Pirelli concluded in its official report that followed its investigation into the blowouts that occurred in the Azerbaijan Grand Prix that "running conditions" had contributed to the "circumferential break on the inner sidewall" of the rear-left tyre that led to the failures.

But the Italian manufacturer's report stopped short of clearly blaming Red Bull and Aston Martin for the incidents, but hinted that both teams had perhaps found a way to lower their tyre pressures below the prescribed minimum level while their cars were out on track.

The lower pressures, which allow for a greater contact patch for the tyre and therefore for a subsequent gain, led to "standing waves" being generated on the rear-left tyre's inside shoulder at high speed on Baku's long straights.

  • Read also: Pirelli reveals cause of tyre failures in Azerbaijan GP

"What happened in Baku is simply that the running conditions expected were different compared to the actual running conditions - and that created the failure," Isola told the media on Thursday in France.

"When you have a lot of energy going into the tyres, with the pressure that is lower compared to the expectation, the result is that on the sidewall you have what we call standing waves.

"Standing waves are putting a lot of energy into the inside shoulder of the tyre. And at a certain point, the tyre breaks. That is what happened, and the reason why we had this situation in in Baku."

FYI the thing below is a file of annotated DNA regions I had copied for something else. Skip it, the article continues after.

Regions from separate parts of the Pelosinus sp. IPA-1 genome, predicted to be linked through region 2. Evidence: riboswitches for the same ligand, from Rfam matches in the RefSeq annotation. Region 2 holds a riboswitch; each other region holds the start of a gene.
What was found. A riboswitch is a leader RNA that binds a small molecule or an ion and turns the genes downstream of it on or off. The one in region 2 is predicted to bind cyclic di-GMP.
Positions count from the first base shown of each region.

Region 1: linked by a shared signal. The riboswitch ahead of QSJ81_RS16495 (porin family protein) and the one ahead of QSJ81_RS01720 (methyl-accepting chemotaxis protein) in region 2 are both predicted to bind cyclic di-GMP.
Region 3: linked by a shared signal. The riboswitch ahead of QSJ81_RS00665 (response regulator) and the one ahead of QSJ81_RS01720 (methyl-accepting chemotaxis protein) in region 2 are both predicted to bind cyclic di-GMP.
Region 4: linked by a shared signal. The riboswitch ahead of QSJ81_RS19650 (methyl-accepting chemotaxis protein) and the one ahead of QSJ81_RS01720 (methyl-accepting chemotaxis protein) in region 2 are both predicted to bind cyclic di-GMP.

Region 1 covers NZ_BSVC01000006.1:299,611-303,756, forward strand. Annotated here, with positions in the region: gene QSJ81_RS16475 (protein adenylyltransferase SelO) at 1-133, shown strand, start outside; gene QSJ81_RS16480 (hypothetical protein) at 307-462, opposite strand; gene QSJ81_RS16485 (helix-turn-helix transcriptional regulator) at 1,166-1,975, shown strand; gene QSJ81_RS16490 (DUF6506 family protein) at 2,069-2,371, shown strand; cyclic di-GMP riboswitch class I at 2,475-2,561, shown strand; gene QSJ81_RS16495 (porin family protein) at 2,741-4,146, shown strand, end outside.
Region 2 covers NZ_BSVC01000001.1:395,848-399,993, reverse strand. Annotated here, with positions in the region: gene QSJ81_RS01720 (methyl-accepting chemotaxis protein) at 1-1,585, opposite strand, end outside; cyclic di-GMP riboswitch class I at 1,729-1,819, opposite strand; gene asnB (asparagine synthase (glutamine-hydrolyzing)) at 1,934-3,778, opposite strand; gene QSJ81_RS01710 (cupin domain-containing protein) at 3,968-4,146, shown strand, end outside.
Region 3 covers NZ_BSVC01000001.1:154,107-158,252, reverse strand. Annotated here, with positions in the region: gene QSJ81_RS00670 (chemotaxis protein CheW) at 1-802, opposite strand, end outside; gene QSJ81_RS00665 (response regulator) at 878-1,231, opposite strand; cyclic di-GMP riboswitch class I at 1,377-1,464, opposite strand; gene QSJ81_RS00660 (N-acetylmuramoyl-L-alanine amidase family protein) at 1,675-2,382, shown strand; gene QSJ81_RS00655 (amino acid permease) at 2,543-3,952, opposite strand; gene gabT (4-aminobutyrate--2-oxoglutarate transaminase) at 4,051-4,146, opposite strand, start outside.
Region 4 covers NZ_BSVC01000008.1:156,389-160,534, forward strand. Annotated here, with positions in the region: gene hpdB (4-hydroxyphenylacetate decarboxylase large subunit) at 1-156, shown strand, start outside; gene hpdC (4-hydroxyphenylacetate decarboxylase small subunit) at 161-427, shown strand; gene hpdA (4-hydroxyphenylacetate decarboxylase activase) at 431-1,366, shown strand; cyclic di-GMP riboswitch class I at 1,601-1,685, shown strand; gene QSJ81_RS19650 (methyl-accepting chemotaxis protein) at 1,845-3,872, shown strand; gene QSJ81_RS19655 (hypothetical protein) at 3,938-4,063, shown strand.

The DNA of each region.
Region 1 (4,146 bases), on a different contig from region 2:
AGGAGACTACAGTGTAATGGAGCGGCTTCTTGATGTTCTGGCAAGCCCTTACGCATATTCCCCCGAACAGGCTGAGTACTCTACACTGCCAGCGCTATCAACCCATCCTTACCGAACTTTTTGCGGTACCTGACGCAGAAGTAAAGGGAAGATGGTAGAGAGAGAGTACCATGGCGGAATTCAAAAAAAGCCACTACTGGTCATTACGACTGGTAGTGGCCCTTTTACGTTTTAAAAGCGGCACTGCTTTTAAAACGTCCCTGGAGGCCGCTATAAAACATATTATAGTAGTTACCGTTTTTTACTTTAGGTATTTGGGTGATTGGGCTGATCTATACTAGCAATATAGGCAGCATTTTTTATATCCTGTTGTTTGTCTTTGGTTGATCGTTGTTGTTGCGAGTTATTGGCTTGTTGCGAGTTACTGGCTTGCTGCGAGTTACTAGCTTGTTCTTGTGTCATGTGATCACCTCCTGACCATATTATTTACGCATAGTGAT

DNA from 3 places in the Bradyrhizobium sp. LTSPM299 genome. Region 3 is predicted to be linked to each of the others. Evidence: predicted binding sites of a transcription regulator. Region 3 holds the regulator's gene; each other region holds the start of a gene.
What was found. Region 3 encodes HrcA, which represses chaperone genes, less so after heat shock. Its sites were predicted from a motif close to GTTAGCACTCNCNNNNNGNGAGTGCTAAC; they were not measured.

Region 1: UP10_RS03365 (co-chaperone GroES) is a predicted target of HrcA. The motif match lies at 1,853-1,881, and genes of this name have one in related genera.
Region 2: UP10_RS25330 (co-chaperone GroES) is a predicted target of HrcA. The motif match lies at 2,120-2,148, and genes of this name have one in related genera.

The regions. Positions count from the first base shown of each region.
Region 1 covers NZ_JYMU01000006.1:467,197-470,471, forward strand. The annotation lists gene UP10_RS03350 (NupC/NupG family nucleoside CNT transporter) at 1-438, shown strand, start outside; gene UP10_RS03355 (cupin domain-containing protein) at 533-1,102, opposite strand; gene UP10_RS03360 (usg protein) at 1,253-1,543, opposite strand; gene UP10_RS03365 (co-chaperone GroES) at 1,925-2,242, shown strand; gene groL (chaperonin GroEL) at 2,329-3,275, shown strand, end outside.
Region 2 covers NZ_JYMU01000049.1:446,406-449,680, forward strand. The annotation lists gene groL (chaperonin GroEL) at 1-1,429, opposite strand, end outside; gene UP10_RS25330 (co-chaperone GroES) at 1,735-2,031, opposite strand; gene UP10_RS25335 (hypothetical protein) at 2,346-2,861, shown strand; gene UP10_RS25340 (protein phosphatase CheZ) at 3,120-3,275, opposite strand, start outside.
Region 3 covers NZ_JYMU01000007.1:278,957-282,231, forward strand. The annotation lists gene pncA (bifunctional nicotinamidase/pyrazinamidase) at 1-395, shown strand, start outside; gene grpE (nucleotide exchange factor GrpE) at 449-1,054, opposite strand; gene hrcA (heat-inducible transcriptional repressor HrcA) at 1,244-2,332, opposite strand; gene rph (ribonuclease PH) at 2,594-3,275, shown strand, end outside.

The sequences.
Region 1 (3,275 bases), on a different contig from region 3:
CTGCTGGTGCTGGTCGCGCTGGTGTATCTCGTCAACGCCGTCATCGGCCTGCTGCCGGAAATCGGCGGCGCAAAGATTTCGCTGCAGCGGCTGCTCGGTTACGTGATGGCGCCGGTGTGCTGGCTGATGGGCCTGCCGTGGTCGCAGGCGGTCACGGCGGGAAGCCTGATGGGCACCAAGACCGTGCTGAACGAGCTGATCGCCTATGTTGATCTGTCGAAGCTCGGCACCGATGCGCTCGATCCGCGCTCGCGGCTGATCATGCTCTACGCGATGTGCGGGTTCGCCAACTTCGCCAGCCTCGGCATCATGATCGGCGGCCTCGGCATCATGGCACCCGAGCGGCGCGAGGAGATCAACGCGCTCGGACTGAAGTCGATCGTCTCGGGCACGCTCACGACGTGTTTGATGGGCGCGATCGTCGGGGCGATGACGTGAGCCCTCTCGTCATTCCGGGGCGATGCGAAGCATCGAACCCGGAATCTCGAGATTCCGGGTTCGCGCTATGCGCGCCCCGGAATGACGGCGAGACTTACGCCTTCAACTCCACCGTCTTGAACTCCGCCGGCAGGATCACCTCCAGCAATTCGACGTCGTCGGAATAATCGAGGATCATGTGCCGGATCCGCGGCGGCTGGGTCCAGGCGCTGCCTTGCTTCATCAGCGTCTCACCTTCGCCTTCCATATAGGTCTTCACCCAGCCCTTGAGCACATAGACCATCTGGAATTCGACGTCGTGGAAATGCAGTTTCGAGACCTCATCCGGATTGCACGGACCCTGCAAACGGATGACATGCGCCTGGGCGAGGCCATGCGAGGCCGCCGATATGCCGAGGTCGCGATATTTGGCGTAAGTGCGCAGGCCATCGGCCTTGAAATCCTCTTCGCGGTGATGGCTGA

But Isola admitted that Pirelli's theoretical car performance predictions for Baku, based in part on data supplied by the teams, proved somewhat different to the real performance.

"When we prepare the prescriptions [for minimum pressure], we receive the simulations and we consider margins," he explained.

"The expected loads, the downforce or the speed, are simulated, so it is not exactly the value that we find on track. And in this case in Baku, we also found some parameters that were not exactly what we found on track.”

"We assume that they are running at a certain pressure, and a certain camber. And with a margin on it, of course, we run in a condition that is okay for the tyre.

"In that case, we didn't achieve these conditions, not because teams were doing something against the regulations, but because they were looking as usual for performance, and that created a different scenario to what we were expecting.

"And the different scenario was that mainly the tyres were running at a lower pressure compared to expectation."

Both Red Bull and Aston Martin issued statements saying that they had adhered to Pirelli's prescriptions regarding minimum pressures, which the tyre supplier confirmed.

However, all teams rely on different sensors to monitor pressures and temperatures when a car is on track, and the information isn't therefore considered as probative or conclusive by Pirelli.

Next year, teams will all run a standard pressure sensor as part of F1's change to 18-inch wheels, which will allow Pirelli to monitor running pressures.

"If the regulation is not written that there is a [minimum] running pressure that you have to respect, I cannot say that they were doing something against the regulation in their search of more performance," continued Isola.

"If they respect the starting pressure, they are complying with the regulation. If the same happens next year when we, with the standard sensor, impose a running pressure, in that case they are against the regulations. But this is not the case this year."

Keep up to date with all the F1 news via and

The post Pirelli's Isola: Red Bull and Aston Martin ran with lower pressures in Baku appeared first on F1i.com.

Source : F1 i More   

This site uses cookies. By continuing to browse the site you are agreeing to our use of cookies.